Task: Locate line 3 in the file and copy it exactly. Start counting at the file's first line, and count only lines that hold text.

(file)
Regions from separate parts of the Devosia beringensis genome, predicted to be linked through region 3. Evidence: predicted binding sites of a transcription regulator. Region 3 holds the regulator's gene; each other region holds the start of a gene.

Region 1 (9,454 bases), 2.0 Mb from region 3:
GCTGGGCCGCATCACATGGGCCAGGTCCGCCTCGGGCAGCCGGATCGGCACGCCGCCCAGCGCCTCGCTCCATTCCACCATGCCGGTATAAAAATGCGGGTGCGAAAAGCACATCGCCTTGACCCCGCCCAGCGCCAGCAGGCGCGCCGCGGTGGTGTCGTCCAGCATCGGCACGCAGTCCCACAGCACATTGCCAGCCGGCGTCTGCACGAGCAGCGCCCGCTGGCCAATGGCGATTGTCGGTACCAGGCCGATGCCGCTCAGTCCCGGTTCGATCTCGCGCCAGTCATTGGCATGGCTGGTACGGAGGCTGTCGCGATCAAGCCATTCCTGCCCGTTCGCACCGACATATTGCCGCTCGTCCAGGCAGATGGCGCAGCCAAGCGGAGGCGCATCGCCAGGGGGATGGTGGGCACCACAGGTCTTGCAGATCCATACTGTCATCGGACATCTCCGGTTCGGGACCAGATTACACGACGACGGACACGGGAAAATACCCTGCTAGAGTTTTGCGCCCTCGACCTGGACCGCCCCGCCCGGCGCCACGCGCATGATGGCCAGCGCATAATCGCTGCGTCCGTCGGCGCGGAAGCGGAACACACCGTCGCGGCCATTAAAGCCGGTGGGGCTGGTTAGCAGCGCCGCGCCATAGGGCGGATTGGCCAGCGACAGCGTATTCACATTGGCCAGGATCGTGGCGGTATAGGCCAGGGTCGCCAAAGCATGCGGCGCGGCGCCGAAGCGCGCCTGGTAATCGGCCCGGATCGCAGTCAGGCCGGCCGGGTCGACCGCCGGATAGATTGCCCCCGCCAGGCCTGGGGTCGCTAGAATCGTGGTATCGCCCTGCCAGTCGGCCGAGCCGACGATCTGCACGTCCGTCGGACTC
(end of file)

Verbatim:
GCTGGGCCGCATCACATGGGCCAGGTCCGCCTCGGGCAGCCGGATCGGCACGCCGCCCAGCGCCTCGCTCCATTCCACCATGCCGGTATAAAAATGCGGGTGCGAAAAGCACATCGCCTTGACCCCGCCCAGCGCCAGCAGGCGCGCCGCGGTGGTGTCGTCCAGCATCGGCACGCAGTCCCACAGCACATTGCCAGCCGGCGTCTGCACGAGCAGCGCCCGCTGGCCAATGGCGATTGTCGGTACCAGGCCGATGCCGCTCAGTCCCGGTTCGATCTCGCGCCAGTCATTGGCATGGCTGGTACGGAGGCTGTCGCGATCAAGCCATTCCTGCCCGTTCGCACCGACATATTGCCGCTCGTCCAGGCAGATGGCGCAGCCAAGCGGAGGCGCATCGCCAGGGGGATGGTGGGCACCACAGGTCTTGCAGATCCATACTGTCATCGGACATCTCCGGTTCGGGACCAGATTACACGACGACGGACACGGGAAAATACCCTGCTAGAGTTTTGCGCCCTCGACCTGGACCGCCCCGCCCGGCGCCACGCGCATGATGGCCAGCGCATAATCGCTGCGTCCGTCGGCGCGGAAGCGGAACACACCGTCGCGGCCATTAAAGCCGGTGGGGCTGGTTAGCAGCGCCGCGCCATAGGGCGGATTGGCCAGCGACAGCGTATTCACATTGGCCAGGATCGTGGCGGTATAGGCCAGGGTCGCCAAAGCATGCGGCGCGGCGCCGAAGCGCGCCTGGTAATCGGCCCGGATCGCAGTCAGGCCGGCCGGGTCGACCGCCGGATAGATTGCCCCCGCCAGGCCTGGGGTCGCTAGAATCGTGGTATCGCCCTGCCAGTCGGCCGAGCCGACGATCTGCACGTCCGTCGGACTC